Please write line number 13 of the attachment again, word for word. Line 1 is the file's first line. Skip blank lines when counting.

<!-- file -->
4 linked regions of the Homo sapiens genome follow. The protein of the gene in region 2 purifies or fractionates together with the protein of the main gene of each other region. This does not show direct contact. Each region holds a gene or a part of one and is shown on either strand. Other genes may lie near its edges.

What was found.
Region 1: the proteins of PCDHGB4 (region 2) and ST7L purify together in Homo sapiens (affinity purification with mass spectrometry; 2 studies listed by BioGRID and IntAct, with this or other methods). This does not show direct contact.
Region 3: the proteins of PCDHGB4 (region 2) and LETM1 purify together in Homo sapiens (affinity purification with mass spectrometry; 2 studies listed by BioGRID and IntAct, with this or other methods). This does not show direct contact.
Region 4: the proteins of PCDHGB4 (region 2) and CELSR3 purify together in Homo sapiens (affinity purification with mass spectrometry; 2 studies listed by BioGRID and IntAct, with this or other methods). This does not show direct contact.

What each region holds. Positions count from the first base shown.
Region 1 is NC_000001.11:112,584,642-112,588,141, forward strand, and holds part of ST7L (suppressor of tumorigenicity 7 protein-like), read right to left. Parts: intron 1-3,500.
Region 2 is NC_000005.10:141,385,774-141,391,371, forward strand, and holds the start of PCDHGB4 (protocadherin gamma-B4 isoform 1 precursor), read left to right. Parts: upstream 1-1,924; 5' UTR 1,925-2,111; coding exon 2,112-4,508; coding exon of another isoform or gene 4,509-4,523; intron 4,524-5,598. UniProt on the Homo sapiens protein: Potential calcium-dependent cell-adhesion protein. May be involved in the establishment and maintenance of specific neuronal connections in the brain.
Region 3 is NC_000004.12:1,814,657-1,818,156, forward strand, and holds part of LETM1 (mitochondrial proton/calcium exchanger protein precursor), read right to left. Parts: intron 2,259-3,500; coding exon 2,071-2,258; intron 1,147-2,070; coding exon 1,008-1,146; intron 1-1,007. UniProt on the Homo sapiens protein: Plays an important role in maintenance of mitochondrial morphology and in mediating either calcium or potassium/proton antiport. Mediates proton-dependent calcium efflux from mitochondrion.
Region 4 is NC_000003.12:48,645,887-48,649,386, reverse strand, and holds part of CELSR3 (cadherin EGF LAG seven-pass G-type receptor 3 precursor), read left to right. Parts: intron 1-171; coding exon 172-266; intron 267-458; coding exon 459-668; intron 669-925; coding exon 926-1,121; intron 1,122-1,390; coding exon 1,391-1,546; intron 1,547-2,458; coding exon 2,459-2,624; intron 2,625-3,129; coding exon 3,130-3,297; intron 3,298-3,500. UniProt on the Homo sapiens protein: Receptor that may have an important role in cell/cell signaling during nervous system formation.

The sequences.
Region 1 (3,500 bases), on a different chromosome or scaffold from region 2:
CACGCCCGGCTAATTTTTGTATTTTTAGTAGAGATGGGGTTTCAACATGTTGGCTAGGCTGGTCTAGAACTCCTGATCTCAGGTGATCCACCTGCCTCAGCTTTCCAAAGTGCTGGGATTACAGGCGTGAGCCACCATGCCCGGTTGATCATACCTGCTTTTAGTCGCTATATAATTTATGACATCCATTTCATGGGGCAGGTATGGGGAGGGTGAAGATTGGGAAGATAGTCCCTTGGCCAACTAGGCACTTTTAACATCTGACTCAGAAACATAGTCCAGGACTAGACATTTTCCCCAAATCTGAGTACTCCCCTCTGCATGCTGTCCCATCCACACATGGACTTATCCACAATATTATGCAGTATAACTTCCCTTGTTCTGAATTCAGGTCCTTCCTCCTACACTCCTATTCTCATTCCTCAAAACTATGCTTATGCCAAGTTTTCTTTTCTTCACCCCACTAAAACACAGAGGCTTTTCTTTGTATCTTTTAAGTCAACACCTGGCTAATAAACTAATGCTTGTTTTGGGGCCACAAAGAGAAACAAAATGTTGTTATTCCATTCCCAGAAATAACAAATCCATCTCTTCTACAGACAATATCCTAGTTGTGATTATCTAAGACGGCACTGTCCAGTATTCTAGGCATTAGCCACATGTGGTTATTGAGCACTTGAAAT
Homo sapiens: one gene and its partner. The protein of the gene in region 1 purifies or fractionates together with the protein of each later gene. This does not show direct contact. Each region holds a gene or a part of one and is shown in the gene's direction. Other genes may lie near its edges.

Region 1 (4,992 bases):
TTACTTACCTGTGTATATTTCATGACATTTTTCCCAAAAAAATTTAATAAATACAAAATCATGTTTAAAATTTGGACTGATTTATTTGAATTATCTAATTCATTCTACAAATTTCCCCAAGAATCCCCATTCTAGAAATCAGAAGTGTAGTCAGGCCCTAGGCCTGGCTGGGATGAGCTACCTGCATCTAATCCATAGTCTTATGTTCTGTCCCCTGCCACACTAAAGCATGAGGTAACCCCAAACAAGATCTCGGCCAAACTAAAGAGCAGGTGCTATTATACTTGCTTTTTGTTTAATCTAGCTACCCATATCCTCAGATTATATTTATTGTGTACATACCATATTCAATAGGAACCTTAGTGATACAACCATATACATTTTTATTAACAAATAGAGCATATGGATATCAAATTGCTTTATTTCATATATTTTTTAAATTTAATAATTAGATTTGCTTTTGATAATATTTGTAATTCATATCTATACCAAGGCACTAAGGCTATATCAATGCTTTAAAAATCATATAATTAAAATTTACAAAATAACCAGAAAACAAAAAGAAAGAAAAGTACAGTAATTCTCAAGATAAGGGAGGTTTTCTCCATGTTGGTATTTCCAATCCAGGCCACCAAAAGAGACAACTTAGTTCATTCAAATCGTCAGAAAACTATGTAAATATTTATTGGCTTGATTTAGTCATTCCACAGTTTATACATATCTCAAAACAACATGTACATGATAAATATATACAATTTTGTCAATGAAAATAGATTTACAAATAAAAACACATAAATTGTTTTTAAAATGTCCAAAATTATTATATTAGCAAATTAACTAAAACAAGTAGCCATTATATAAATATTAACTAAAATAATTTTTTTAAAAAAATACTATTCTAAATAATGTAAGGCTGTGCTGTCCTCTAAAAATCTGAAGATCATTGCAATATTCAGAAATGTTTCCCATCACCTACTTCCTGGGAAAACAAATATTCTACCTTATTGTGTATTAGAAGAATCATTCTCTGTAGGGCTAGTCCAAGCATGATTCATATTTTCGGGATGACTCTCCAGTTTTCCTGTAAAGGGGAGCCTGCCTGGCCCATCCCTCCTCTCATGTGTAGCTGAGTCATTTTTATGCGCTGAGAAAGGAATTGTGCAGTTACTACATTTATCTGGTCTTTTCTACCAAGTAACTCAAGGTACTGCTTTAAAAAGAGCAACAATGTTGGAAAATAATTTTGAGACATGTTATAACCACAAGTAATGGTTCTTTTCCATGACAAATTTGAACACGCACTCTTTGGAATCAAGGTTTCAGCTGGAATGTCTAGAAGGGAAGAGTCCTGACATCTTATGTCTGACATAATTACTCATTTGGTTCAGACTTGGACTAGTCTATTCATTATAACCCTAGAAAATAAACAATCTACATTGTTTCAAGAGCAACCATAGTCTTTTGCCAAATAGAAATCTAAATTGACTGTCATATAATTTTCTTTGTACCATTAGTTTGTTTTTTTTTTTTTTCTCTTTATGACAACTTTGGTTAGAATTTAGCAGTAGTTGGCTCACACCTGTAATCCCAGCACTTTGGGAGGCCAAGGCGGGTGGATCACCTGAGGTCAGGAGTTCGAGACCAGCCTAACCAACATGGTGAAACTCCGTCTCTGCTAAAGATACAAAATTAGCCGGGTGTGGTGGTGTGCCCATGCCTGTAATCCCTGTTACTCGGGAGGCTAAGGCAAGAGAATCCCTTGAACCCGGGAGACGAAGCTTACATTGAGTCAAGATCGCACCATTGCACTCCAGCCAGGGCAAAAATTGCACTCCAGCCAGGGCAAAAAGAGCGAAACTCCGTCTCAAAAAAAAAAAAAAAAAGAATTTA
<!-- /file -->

CACGCCCGGCTAATTTTTGTATTTTTAGTAGAGATGGGGTTTCAACATGTTGGCTAGGCTGGTCTAGAACTCCTGATCTCAGGTGATCCACCTGCCTCAGCTTTCCAAAGTGCTGGGATTACAGGCGTGAGCCACCATGCCCGGTTGATCATACCTGCTTTTAGTCGCTATATAATTTATGACATCCATTTCATGGGGCAGGTATGGGGAGGGTGAAGATTGGGAAGATAGTCCCTTGGCCAACTAGGCACTTTTAACATCTGACTCAGAAACATAGTCCAGGACTAGACATTTTCCCCAAATCTGAGTACTCCCCTCTGCATGCTGTCCCATCCACACATGGACTTATCCACAATATTATGCAGTATAACTTCCCTTGTTCTGAATTCAGGTCCTTCCTCCTACACTCCTATTCTCATTCCTCAAAACTATGCTTATGCCAAGTTTTCTTTTCTTCACCCCACTAAAACACAGAGGCTTTTCTTTGTATCTTTTAAGTCAACACCTGGCTAATAAACTAATGCTTGTTTTGGGGCCACAAAGAGAAACAAAATGTTGTTATTCCATTCCCAGAAATAACAAATCCATCTCTTCTACAGACAATATCCTAGTTGTGATTATCTAAGACGGCACTGTCCAGTATTCTAGGCATTAGCCACATGTGGTTATTGAGCACTTGAAAT